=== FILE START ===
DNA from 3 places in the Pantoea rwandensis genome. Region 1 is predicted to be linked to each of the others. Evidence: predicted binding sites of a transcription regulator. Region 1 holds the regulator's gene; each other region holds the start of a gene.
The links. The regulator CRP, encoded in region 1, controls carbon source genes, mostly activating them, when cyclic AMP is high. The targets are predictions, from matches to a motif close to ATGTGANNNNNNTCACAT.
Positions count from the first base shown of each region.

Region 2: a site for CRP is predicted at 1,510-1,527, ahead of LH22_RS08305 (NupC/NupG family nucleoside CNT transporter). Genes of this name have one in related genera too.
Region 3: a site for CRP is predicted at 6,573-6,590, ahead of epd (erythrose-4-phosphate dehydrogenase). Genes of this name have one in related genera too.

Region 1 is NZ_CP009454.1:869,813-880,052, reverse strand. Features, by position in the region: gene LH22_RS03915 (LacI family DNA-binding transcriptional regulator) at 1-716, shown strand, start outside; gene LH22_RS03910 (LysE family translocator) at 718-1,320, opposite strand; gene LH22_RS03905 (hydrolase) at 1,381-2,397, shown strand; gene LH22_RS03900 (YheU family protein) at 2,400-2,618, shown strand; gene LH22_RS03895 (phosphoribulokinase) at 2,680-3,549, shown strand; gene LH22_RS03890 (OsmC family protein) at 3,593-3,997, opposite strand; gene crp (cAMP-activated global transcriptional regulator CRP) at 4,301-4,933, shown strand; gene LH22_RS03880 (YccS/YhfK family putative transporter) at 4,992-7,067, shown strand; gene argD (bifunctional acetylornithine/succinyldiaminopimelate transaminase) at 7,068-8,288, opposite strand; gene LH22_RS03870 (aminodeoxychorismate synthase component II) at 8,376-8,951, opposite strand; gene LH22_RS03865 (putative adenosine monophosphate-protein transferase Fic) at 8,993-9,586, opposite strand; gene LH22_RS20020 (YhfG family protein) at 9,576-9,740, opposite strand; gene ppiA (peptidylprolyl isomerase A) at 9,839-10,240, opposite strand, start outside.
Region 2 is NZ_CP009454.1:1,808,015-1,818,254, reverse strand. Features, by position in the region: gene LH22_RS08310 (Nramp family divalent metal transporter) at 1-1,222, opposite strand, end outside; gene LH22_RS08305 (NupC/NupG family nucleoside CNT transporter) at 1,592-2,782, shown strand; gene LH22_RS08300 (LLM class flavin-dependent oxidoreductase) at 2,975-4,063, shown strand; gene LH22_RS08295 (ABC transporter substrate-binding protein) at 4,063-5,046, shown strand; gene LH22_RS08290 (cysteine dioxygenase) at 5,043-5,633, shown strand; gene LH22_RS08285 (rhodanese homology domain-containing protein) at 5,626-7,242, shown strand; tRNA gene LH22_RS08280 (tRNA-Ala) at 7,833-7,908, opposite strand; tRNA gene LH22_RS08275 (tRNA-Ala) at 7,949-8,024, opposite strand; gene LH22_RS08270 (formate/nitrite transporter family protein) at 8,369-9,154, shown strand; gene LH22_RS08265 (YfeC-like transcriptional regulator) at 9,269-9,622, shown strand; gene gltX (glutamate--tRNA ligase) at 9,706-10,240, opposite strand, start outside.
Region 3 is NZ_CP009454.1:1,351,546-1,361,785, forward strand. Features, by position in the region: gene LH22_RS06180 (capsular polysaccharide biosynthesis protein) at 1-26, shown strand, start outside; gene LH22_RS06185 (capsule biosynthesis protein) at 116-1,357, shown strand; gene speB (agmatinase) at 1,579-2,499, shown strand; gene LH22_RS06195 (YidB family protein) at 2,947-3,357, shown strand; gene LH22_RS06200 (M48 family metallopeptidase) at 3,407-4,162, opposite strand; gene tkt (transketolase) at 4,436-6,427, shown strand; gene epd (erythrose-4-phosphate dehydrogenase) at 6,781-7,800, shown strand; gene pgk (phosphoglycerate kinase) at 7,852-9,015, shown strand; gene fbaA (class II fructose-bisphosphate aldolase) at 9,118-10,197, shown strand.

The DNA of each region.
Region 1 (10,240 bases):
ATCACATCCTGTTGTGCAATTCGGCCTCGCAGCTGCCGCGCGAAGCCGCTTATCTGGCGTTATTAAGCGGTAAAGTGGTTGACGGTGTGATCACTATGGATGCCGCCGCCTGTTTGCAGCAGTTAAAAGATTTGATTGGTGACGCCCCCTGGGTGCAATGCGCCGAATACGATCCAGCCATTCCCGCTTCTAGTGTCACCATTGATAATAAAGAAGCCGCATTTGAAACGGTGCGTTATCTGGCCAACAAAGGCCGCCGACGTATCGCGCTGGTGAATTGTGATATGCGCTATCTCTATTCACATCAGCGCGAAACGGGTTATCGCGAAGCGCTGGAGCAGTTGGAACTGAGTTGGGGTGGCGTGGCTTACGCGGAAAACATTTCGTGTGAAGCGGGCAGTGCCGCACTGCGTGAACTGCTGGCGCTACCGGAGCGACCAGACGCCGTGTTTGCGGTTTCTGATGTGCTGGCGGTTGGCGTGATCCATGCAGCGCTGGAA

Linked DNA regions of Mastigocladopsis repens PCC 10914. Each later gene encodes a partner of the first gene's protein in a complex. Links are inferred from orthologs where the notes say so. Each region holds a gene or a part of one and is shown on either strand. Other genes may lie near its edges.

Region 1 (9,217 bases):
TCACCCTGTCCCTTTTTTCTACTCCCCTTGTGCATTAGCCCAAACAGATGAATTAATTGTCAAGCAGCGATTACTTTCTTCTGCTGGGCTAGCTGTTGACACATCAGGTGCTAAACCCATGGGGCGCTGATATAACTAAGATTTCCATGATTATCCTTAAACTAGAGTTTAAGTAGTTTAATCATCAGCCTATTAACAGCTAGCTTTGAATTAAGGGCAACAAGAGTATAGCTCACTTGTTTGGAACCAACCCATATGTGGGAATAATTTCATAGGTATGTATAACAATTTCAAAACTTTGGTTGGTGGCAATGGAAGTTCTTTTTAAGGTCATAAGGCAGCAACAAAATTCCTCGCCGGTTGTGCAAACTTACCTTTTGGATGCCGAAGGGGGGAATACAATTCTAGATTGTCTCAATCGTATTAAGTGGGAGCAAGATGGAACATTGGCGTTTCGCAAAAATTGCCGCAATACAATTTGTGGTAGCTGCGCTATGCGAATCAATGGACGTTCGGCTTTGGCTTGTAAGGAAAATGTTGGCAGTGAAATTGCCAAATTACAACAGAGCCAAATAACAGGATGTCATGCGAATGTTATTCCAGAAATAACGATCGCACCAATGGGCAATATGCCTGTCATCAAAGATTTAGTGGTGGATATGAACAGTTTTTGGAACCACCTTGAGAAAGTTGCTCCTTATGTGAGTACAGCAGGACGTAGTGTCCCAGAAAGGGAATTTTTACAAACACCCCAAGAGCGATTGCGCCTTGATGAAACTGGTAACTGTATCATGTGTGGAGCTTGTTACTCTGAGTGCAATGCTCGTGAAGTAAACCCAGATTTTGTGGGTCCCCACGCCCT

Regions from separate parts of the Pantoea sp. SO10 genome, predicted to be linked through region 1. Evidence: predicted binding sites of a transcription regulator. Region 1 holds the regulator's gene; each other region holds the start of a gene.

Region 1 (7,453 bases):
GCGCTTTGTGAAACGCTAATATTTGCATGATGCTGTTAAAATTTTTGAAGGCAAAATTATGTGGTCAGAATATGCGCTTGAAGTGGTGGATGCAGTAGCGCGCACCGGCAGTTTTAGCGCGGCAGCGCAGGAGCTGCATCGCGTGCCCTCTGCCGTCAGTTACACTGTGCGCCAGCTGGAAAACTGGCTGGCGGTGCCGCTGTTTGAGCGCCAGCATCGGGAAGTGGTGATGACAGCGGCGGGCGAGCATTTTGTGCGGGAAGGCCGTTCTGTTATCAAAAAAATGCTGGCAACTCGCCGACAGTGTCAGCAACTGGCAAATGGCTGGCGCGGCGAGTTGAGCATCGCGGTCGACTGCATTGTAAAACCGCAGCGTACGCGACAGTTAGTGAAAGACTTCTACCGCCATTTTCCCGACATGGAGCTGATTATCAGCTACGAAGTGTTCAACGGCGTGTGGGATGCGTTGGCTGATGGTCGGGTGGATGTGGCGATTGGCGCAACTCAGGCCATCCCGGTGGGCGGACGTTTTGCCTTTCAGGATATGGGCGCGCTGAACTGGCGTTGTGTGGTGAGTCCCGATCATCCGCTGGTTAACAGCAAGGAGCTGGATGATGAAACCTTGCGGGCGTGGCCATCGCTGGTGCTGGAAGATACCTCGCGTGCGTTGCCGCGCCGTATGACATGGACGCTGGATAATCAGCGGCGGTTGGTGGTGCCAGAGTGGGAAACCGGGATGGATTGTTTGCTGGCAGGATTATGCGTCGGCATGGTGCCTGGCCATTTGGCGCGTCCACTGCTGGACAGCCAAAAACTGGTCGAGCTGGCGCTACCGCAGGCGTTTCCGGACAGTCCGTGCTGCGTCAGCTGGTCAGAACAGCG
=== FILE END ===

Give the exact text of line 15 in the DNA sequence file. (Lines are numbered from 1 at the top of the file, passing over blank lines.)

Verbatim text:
Regions from separate parts of the Pantoea sp. SO10 genome, predicted to be linked through region 1. Evidence: predicted binding sites of a transcription regulator. Region 1 holds the regulator's gene; each other region holds the start of a gene.